When a local government council is elected, voters are given a number of candidates you can vote for to represent you on that council. How many councillors for each geographical area, and what the boundaries of those areas are, is determined by the council under guidelines set out in the Local Electoral Act 2001.
Under the Environment Canterbury (Transitional Governance Arrangements) Act 2016 Council must complete a representation review for the 2019 elections, when Environment Canterbury will return to a fully elected Council.
The Local Electoral Act 2001 (LEA) sets the parameters within which the representation review process must be undertaken. The membership to any regional council cannot be less than six nor more than 14 councillors.
2010 until now
At the 2019 local body elections, Environment Canterbury will return to a fully-elected Council.
If you have been following us closely over recent years you will know that we have had Government-appointed Commissioners from 2010-2016, and from 2016 have operated under interim governance arrangements with a ‘some elected, some appointed’ Council.
This interim model is described in the Environment Canterbury (Transitional Governance Arrangements) Act 2016, and will cease with the October 2019 elections, when Environment Canterbury will return to a fully elected Council.
In preparation for the upcoming local body election, in 2018 Environment Canterbury undertook a representation review looking at how many Councillors we will have and from where - how the population of Canterbury will be represented on the regional council.
The Council considered options and put an initial proposal out for consultation, followed by submissions and hearings. A final proposal was then developed for consideration by the Local Government Commission.
The initial proposal was for 13 seats – two north, two central, eight Christchurch, and one south. Following submissions, the final proposal added an additional seat in the south, meaning two Councillors each for the 'non-Christchurch' north, central and South Canterbury areas, and eight for Christchurch.
As there were objections to this final proposal, the Commission held a hearing at Environment Canterbury's Christchurch offices on 21 March 2019.
Factors to be considered
Factors required to be considered when forming the proposal are laid out in the Local Electoral Act 2001. These include serving communities of interest and ensuring as far as possible a numerical representation of the population.
In considering our representation model, Environment Canterbury looked at where the issues that we are dealing with are, and how we can represent the views of the community, while still providing as close to an even distribution of Councillors as possible.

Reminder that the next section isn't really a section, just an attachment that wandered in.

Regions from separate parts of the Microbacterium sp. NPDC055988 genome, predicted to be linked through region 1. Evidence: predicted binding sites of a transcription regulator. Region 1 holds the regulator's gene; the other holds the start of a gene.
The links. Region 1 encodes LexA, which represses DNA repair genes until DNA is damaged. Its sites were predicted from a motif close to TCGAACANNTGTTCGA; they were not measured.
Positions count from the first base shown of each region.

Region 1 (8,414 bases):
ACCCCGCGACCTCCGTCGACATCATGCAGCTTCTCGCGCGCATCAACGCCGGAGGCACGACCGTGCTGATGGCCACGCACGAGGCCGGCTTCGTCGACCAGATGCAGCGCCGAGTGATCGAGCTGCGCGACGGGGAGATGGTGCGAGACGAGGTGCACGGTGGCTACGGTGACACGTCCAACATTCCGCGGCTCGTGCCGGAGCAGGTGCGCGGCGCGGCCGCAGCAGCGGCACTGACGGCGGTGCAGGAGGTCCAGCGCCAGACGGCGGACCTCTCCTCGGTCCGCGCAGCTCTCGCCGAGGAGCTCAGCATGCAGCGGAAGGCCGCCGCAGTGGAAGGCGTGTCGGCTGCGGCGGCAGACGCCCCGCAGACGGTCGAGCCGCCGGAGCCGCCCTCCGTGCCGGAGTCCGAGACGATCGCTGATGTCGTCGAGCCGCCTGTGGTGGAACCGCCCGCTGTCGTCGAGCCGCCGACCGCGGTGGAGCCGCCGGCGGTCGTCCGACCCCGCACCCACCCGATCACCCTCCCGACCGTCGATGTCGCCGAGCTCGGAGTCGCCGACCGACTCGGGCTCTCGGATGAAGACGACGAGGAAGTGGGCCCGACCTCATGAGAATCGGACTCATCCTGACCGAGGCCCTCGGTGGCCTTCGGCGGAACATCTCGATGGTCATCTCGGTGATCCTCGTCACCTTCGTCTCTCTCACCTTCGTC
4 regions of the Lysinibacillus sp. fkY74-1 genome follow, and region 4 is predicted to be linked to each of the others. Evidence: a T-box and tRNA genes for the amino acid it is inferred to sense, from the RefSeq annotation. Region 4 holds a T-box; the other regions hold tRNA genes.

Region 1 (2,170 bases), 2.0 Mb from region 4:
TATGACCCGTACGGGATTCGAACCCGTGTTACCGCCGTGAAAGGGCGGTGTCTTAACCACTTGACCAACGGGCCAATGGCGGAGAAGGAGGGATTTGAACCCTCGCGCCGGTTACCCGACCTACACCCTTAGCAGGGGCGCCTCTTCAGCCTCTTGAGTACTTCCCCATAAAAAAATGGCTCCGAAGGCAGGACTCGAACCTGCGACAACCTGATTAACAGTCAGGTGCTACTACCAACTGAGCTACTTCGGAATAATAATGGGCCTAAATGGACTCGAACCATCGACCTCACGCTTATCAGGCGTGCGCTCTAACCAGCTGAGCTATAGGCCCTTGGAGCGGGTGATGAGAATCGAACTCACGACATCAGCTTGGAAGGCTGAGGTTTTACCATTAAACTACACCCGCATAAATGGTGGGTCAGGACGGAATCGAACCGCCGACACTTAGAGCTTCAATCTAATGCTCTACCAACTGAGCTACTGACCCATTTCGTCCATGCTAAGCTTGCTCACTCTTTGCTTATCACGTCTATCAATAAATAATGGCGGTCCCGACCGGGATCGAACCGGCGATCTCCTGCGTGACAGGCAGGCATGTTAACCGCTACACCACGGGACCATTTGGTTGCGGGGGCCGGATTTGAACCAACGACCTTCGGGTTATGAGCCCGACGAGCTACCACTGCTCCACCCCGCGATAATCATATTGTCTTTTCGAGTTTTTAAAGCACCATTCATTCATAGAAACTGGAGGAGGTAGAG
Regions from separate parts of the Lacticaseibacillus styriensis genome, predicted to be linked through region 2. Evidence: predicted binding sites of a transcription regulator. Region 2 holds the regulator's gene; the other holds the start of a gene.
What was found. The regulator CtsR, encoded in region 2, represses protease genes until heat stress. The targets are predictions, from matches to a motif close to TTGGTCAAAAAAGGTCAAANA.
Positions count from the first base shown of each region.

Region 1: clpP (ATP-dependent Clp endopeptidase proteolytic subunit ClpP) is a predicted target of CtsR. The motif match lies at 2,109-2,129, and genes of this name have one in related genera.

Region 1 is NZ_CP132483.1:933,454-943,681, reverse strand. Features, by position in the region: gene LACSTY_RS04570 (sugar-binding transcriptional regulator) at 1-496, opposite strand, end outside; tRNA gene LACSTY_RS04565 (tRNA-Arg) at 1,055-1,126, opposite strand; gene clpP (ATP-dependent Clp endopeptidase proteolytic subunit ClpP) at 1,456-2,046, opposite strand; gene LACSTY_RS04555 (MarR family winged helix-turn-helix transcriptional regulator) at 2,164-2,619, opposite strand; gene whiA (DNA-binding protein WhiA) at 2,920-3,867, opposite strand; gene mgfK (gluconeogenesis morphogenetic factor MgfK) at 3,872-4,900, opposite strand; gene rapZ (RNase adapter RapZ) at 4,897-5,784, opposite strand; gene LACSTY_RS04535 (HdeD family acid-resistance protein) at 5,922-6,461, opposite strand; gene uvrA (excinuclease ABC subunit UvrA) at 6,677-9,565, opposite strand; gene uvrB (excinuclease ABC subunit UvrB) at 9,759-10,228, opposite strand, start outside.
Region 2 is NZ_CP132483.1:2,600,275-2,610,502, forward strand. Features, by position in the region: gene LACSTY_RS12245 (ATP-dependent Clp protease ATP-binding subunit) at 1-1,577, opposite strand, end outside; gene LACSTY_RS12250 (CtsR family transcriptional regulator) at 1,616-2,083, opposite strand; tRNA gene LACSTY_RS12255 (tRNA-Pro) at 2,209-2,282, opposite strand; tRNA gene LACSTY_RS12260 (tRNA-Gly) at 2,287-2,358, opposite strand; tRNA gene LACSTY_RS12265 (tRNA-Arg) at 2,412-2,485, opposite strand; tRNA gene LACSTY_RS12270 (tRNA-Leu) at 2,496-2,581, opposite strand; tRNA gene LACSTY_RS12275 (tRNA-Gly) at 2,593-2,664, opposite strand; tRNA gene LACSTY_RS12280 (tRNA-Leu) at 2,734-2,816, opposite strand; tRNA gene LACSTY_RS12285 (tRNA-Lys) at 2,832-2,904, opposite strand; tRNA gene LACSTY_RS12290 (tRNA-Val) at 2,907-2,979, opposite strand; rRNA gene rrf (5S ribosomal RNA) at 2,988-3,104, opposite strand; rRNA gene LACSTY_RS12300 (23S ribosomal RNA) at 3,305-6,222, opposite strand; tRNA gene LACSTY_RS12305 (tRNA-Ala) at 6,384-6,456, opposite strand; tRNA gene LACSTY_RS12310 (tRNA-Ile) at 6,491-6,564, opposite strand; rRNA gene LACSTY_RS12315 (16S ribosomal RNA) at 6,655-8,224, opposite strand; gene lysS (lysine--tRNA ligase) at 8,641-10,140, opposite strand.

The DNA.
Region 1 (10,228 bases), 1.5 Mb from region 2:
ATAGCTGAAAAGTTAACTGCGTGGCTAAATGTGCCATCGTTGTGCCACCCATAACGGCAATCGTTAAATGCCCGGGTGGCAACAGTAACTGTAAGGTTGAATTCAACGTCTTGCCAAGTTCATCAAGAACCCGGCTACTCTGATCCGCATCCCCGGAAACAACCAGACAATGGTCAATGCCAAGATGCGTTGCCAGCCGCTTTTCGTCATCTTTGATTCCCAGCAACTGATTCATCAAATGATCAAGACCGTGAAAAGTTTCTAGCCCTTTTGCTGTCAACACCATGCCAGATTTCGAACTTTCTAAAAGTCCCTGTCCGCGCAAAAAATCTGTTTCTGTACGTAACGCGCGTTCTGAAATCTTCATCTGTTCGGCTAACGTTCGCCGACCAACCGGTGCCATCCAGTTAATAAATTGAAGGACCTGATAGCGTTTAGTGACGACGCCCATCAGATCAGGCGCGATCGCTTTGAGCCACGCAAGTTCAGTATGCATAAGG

What we found
Submissions on our initial proposal suggested there should be more Councillors from outside Christchurch, (six councillors not the five initially proposed), as many of the issues we are dealing with are outside the urban centres.
The submissions received on the final proposal suggested that some see six rural and eight urban Councillors as an uneven split the other way, with an over-representation of farming interests, not adequately representing the large proportion of urban Christchurch ratepayers.
The final representation model of 14 councillors with two in each of seven wards, was determined by the Local Government Commission and announced on 11 April 2019.
You can find more information on the Representation Review on haveyoursaysay.co.nz.
The Local Government Commission announced on 11 April 2019, the constituency and membership arrangements for Environment Canterbury for the upcoming 2019 local authority elections.
Environment Canterbury had proposed a 14-member Council elected from seven constituencies. Following consideration of Environment Canterbury's proposal and 201 appeals and objections, the Commission has confirmed that proposal.
The decision means that for the 2019 elections, Environment Canterbury will be elected as follows:
The constituencies that the 14 councillors represent are mapped below.
- Canterbury Region (PDF File, 816.89KB)
- Christchurch Central-Ōhoko Constituency (PDF File, 509.64KB)
- Christchurch North East-Ōrei Constituency (PDF File, 524.21KB)
- Christchurch South-Ōwhanga Constituency (PDF File, 623.71KB)
- Christchurch West-Ōpuna Constituency (PDF File, 557.49KB)
- Mid-Canterbury-Ōpākihi Constituency (PDF File, 686.34KB)
- North Canterbury-Ōpukepuke Constituency (PDF File, 688.04KB)
- South Canterbury-Ōtuhituhi Constituency (PDF File, 696.38KB)
2019 Local Body elections
The Council has completed the representation review for the 2019 elections and must now return Environment Canterbury to a fully democratically elected Council. Those elections will be held in October 2019. For more information visit our elections page on the website.